Indian soldier taking aim with INSAS assault rifle during an exercise in 2009.
Source: US Army - © Public domain
The INSAS is a late Cold War era assault rifle of Indian origin. It was developed in the 1980's to replace the FAL in Indian service. INSAS stands for Indian National Small Arms System. It was designed to be a cheap and effective weapon. However the design proved too complex for low cost production and limited production quality has resulted in reduced reliability. First batches were delivered to the Indian Army in the early 1990's. Due to various problems full scale production was postponed until 1998. Since 2002 deliveries have been suspended again.
The design has been inspired by the FNC and Kalashnikov system. Both designs are known for their reliability. The front end of the weapon and the long stroke gas piston resemble the FNC. The receiver is similar to Kalashnikov designs. The stock, pistol grip and forearm are made out of plastics. Over the years a variety of derivatives were developed from the baseline INSAS of which only the light machine gun version was put in production.
The INSAS fires a slightly modified 5.56x45mm NATO round from 20 or 30 round translucent magazines. It is a select fire rifle with a cyclic rate of fire of 650 rpm. The maximum effective is about 400 meters. The accuracy is claimed to be good. Reliability is rather limited due to sloppy manufacturing and low quality materials.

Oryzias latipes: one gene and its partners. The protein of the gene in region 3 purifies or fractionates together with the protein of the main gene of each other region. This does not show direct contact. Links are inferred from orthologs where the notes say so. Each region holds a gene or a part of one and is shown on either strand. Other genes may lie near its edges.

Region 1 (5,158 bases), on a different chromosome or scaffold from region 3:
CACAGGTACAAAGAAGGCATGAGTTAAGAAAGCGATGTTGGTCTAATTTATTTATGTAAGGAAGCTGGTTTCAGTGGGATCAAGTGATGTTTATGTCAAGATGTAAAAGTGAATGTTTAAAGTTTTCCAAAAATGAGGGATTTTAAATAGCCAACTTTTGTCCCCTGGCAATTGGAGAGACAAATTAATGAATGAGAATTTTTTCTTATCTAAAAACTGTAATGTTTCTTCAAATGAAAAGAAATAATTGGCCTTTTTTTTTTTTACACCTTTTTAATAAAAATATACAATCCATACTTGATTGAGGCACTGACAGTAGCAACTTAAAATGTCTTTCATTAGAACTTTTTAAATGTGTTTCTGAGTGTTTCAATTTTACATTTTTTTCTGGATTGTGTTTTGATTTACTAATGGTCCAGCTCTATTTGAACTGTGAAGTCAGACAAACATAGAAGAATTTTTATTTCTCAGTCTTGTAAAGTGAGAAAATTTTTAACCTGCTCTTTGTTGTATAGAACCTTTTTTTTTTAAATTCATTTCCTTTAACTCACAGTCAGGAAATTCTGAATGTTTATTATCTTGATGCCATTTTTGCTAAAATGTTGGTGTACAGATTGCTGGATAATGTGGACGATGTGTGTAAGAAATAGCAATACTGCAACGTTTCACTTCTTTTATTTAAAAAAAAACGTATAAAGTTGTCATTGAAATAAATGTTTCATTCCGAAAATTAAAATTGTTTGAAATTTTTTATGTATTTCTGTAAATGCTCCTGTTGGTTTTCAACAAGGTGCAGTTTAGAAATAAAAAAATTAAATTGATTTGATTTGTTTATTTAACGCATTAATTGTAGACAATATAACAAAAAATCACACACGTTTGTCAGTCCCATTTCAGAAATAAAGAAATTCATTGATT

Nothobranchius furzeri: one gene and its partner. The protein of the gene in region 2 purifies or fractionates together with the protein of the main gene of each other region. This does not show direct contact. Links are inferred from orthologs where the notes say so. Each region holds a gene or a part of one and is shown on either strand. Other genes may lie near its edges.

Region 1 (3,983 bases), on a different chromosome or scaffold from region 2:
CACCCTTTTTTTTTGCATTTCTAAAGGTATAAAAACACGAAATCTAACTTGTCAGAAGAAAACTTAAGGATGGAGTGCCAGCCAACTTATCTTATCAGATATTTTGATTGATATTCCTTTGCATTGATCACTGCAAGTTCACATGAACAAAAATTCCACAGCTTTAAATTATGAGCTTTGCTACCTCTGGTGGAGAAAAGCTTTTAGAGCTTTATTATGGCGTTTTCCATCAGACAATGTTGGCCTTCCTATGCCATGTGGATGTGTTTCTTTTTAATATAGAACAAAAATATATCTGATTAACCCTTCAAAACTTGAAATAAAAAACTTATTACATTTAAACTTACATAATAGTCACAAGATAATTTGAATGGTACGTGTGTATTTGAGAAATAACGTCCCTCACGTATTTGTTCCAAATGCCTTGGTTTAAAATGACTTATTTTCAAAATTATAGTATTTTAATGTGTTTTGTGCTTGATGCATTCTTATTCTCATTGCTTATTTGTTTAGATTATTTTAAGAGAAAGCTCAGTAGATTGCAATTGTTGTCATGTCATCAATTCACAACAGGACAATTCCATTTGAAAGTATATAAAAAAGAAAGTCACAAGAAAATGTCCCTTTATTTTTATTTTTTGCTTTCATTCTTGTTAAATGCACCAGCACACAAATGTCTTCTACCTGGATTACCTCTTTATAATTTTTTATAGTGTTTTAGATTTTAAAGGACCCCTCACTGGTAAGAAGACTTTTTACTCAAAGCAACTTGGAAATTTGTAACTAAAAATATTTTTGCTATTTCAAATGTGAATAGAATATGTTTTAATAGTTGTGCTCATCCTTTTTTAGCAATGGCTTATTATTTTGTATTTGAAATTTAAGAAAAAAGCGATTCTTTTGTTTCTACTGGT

The main user of the INSAS is the Indian military with 200.000 to 300.000 rifles in service. Over 20.000 rifles have been exported to Nepal and the INSAS was selected to become the standard issue rifle of Oman.
The INSAS rifle is the standard version of the INSAS family. The majority is fitted with a fixed plastic stock. Some have a metal tubular stock similar to those found on folding stock versions of the INSAS LMG.
The INSAS LMG is a light support weapon based on the INSAS design. It feeds from standard INSAS magazines and features a longer and heavier barrel, which does not feature a quick change ability. The handguard consists of two square pads and allows the bipod to fold into the handguard. Most INSAS LMG are fitted with the standard fixed stock. A folding metal tubular stock is also available.
The INSAS fires a domestic version of the 5.56x45mm round.
The INSAS supplemented and replaced the inch-pattern variant of the FN FAL that was produced under license in India.
The INSAS is partially derived from the Belgian FN FNC design.
The INSAS merges FNC and AK-47 design features.
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